Winter storm brings avalanche concerns to Tahoe Basin
SOUTH LAKE TAHOE — Winter returned to the Tahoe Basin Wednesday night, to the delight of skiers, snowboarders and resort officials. But higher-than-predicted snow totals will remain a cause for concern among backcountry travelers this weekend.
“It was a little more than we forecast,” Reno National Weather Service meteorologist Mark Faucette said regarding their initial predictions. “We’re right about where we should be (for the winter). As far as what we need, we need a lot more to end the drought.”
Close to two feet of fresh snow fell at higher elevations, prompting the Sierra Avalanche Center to raise the region’s avalanche threat to “considerable” Thursday — Level 3 on their five-tiered scale. The rating means natural avalanches are possible and human-triggered slides are likely on numerous backcountry slopes. Trail users and skiers should use extra caution on or near slopes above 30 degrees.
The group’s website cited reports of numerous natural avalanches across the region during the storm, including a slide onto Alpine Meadows Road near Squaw Valley Resort.
A press release from the North Tahoe Fire Protection District reported that two vehicles where involved in the slide, three people were rescued and uninjured.
The avalanche prompted Alpine Meadows Ski Resort to remain closed Thursday and put Squaw Valley on hold.
The avalanche center’s forecast cautioned prospective backcountry users of wind-loaded slopes susceptible to slides on northwest, north through southeast facing aspects.
“Those wind slabs are still forming as we speak,” Sierra Center forecaster Steve Reynaud said Thursday. “We’re expected to have elevated avalanche danger through tomorrow at least.”
Reynaud said concerns could remain through the weekend above tree line, and he recommended exercising caution.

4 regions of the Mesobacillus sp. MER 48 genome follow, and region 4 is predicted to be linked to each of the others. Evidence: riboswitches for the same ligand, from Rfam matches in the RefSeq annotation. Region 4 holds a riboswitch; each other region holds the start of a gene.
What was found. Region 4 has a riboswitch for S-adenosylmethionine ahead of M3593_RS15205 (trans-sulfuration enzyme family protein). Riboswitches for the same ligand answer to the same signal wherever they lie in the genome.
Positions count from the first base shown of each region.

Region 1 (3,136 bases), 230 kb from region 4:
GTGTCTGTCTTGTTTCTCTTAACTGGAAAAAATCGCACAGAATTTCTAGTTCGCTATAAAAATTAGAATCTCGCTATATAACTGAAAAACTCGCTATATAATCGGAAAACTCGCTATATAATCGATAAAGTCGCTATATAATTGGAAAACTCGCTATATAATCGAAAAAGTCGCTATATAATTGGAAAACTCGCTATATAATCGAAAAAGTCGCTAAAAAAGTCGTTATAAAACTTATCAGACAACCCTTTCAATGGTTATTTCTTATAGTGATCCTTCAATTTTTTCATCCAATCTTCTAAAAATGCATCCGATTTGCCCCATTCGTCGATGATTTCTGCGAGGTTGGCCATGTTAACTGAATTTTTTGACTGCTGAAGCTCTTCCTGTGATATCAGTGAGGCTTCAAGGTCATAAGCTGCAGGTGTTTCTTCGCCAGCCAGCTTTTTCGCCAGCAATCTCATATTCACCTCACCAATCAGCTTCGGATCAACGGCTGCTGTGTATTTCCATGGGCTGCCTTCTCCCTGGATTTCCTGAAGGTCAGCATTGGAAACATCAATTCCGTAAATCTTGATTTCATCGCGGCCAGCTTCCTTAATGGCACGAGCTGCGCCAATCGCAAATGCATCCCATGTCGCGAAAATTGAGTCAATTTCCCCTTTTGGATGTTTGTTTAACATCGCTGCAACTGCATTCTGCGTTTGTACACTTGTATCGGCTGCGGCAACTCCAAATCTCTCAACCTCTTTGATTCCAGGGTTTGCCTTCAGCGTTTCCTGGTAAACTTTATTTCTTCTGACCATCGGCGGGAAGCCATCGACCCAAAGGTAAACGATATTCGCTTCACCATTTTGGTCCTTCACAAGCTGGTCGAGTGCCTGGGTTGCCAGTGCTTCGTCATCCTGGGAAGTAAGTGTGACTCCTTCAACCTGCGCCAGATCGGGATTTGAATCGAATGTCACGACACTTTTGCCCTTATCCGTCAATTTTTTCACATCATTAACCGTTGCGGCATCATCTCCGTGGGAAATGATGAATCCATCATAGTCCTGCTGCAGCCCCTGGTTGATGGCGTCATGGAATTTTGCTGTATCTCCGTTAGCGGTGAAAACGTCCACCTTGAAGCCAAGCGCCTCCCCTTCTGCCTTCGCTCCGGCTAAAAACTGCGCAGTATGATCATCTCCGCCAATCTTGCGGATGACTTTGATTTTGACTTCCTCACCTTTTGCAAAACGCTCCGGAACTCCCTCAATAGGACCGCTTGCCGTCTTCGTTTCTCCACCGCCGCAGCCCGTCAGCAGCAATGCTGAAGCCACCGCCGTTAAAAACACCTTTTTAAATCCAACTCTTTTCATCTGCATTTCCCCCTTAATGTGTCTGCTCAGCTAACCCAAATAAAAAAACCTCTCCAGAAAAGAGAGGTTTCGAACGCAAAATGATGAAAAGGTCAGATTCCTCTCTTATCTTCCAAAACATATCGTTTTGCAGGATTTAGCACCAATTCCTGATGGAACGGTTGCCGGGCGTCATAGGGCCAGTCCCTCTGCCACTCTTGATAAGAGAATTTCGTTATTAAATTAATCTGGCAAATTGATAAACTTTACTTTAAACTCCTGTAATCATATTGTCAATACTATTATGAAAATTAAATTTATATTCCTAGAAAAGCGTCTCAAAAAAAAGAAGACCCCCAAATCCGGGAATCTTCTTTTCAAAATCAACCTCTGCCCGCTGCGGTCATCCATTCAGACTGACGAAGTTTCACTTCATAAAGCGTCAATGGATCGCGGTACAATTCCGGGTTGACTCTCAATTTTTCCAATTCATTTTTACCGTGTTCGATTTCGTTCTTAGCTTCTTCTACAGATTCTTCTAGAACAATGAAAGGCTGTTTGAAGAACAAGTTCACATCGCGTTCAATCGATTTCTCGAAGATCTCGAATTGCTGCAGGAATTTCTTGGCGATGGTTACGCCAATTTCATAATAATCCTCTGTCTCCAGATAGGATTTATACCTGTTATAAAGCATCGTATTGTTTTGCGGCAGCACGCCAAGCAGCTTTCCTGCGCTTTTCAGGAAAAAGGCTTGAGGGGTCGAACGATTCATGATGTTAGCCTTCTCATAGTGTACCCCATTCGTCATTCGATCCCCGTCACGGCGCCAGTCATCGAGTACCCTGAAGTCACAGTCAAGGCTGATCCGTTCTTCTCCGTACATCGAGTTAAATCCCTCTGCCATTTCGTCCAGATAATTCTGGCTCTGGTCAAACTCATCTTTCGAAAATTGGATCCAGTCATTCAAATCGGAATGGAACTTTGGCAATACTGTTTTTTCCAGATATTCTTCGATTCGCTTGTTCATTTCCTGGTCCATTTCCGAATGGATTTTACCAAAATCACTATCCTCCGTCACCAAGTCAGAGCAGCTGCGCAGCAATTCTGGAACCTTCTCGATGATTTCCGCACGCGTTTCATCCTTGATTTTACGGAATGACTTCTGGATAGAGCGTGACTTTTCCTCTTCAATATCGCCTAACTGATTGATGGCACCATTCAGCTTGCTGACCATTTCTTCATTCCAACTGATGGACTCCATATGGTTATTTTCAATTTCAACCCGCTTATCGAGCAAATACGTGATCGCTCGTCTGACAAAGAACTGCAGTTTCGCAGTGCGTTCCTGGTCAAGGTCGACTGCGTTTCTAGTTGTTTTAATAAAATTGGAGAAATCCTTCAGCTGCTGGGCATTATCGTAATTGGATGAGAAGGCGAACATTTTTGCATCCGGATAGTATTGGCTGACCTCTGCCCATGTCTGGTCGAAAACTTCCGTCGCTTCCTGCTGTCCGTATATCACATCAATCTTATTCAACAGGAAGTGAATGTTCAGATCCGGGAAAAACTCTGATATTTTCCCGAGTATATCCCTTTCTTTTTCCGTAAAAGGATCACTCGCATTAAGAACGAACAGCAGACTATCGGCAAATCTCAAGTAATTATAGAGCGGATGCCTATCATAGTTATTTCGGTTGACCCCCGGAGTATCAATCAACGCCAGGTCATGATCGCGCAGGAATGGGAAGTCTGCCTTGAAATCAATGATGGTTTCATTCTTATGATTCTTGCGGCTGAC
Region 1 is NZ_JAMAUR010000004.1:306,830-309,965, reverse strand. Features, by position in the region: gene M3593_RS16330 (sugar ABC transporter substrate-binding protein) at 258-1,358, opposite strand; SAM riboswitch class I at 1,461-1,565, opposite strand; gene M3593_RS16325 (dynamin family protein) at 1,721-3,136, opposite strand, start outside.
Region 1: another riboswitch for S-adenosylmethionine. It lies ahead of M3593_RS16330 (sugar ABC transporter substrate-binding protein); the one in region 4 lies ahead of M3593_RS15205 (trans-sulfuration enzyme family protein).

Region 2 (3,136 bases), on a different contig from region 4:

“There are many clues as to where wind slabs are,” he said, referring to terrain features like ridges and gullies that collect snow.
“Skiing below tree line is going to make sense,” he added.
In addition to wind slabs, storm-slab slide danger was a concern on all points of the compass, below or near tree line following the storm. That danger may subside by the weekend.
Reynaud reminded users to always check for updated forecasts before venturing into the backcountry.
The Wednesday/Thursday storm was a welcome addition to the region’s snowpack. A dry start to February caused snow-water equivalents in the snowpack to dip below average in the central Sierra Nevada region. According to the U.S. Department of Agriculture, however, the Tahoe Basin remained above average with regard to snow-water equivalent through the recent dry spell.
“I’d say this storm might bring us back to average,” OpenSnow.com forecaster Bryan Allegretto said, speaking to the region as a whole.
While February is typically the highest precipitation month during the winter, Allegretto said that’s not a cause for concern.
“We can pick up the whole month’s precip in one or two storms,” he said. “I’ve seen 100 inches in a week.”
And while February was relatively dry, he was optimistic for March based on forecasting models.
“Hovering around average isn’t too bad,” Allegretto said. “If we get big storms in March, which is definitely possible, we could get back above average.”
Area resorts will be looking at another banner weekend thanks to this week’s snowfall.
“We started ramping down the expectation. Originally it looked like it wasn’t going to happen,” Heavenly and Kirkwood Mountain Resort spokesman Kevin Cooper said of the forecast. “This morning (Thursday) was an absolute surprise.”
Cooper said Heavenly and Kirkwood each received 24 inches of snow from the storm. Sierra-at-Tahoe Resort reported 21 inches as of Thursday morning.
As of Thursday Kirkwood received 328 inches of snow for the winter; Heavenly recorded 267 inches total.
Clear skies and warmer temperatures are expected for the weekend.
“It’s going to be a fantastic weekend for skiing and riding,” Cooper said. “Any line is skiable once again.”